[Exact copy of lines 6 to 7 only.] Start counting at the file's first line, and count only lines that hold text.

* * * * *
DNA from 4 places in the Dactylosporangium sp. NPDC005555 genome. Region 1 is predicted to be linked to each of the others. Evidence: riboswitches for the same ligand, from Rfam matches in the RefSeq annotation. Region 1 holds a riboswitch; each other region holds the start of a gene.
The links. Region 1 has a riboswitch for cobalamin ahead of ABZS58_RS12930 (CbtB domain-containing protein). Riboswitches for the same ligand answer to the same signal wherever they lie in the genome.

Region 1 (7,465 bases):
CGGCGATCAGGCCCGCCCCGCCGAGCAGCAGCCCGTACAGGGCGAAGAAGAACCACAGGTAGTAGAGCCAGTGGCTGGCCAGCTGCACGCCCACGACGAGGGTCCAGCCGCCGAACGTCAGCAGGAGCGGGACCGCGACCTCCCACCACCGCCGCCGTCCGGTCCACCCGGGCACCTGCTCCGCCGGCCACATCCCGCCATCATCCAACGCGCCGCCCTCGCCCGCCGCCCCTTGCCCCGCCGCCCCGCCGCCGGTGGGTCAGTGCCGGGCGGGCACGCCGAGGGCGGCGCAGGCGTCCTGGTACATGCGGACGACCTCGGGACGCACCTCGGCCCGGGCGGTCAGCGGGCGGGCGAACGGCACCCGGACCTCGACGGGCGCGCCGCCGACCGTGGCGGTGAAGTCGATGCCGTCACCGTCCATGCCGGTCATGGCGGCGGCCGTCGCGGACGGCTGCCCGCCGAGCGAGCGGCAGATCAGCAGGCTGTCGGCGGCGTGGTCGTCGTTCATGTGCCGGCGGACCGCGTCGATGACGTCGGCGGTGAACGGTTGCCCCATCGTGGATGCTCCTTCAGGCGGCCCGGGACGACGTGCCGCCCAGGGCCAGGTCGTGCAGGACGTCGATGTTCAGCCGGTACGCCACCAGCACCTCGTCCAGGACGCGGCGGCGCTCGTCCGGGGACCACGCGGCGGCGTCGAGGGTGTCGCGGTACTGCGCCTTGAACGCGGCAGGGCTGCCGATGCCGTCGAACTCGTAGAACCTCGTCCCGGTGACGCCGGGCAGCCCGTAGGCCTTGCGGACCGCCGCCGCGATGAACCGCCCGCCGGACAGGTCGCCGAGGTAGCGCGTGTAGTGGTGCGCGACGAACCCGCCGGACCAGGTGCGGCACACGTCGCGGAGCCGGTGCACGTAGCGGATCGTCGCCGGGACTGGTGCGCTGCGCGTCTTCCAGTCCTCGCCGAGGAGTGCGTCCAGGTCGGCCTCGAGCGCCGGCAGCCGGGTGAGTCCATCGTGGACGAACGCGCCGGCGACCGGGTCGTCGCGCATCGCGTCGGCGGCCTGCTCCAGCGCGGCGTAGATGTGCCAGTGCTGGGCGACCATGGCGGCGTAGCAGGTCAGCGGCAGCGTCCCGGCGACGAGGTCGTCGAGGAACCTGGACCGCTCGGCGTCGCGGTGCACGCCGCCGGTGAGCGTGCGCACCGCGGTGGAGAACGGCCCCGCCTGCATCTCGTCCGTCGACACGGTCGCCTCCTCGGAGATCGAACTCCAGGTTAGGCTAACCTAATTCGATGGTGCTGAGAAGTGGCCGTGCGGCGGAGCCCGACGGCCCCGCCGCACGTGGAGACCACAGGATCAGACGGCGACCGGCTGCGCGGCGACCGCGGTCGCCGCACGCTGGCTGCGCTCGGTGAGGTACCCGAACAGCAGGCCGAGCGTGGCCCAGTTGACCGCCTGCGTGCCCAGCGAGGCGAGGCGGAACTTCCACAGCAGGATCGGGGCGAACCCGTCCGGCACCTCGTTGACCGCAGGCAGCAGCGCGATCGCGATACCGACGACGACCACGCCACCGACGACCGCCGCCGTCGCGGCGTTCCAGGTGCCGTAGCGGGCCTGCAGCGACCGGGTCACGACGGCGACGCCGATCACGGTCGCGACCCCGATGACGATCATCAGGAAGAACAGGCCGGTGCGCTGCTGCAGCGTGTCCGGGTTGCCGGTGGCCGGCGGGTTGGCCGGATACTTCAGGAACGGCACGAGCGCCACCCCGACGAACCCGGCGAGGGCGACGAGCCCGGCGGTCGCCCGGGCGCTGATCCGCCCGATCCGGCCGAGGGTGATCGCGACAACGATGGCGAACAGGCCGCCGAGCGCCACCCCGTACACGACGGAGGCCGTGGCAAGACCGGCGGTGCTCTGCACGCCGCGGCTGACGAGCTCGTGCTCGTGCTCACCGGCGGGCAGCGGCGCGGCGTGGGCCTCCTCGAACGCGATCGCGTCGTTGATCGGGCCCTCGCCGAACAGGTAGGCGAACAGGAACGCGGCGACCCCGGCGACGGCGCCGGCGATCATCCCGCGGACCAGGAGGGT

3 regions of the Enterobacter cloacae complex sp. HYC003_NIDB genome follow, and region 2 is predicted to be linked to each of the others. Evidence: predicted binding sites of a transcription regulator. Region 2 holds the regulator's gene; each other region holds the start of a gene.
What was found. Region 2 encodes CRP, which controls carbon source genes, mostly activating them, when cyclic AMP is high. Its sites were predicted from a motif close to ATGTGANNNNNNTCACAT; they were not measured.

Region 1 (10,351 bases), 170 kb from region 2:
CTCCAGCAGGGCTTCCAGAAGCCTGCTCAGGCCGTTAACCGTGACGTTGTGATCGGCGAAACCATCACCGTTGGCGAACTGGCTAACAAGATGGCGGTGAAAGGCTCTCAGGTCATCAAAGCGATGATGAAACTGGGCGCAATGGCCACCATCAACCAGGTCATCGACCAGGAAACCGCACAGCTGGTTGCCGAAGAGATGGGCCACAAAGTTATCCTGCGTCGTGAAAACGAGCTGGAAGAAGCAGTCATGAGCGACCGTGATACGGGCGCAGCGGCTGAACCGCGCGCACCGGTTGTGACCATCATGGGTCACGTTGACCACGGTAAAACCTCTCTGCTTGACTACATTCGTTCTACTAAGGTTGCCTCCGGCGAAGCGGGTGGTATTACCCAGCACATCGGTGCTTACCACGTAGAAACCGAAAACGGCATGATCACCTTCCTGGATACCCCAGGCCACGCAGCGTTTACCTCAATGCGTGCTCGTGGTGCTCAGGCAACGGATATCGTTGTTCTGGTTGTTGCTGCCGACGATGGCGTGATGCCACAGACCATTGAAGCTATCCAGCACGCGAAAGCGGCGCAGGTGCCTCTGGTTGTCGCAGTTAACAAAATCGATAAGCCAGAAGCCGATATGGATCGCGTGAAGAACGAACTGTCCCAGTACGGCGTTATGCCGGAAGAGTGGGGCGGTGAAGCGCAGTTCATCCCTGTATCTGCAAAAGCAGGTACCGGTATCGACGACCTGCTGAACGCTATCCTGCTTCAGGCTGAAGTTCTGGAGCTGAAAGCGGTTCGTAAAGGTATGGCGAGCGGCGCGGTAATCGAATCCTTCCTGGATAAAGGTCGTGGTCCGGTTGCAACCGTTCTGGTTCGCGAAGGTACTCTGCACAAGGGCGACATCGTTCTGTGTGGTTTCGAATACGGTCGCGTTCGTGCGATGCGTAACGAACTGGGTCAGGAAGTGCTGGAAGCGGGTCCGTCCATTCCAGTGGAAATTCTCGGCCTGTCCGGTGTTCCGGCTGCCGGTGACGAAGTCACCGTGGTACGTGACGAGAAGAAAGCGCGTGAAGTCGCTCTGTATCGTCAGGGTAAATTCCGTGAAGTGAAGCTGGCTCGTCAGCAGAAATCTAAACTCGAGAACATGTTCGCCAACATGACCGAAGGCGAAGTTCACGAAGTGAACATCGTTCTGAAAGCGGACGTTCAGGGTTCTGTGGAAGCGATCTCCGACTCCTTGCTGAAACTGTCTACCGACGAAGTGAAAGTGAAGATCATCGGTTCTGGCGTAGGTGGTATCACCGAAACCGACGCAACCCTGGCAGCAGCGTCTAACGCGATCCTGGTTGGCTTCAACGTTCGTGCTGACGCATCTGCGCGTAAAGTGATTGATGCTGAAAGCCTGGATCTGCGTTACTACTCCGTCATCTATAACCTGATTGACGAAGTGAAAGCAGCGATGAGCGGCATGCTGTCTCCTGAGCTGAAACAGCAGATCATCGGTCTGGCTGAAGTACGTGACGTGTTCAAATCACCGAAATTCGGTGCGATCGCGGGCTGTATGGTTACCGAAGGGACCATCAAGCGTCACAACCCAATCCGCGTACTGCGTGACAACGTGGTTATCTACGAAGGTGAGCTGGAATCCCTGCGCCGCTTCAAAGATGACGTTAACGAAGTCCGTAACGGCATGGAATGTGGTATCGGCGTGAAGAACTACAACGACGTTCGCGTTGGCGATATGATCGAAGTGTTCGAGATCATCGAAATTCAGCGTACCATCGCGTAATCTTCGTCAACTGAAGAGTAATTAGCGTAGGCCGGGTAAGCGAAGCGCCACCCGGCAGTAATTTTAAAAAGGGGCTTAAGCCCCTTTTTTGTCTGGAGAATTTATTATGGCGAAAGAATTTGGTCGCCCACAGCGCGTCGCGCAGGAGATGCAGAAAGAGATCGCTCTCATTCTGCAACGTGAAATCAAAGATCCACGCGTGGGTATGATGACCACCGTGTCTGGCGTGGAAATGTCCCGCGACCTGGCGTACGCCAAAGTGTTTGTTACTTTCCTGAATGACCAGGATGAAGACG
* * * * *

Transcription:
What was found. Region 2 encodes CRP, which controls carbon source genes, mostly activating them, when cyclic AMP is high. Its sites were predicted from a motif close to ATGTGANNNNNNTCACAT; they were not measured.

Region 1 (10,351 bases), 170 kb from region 2: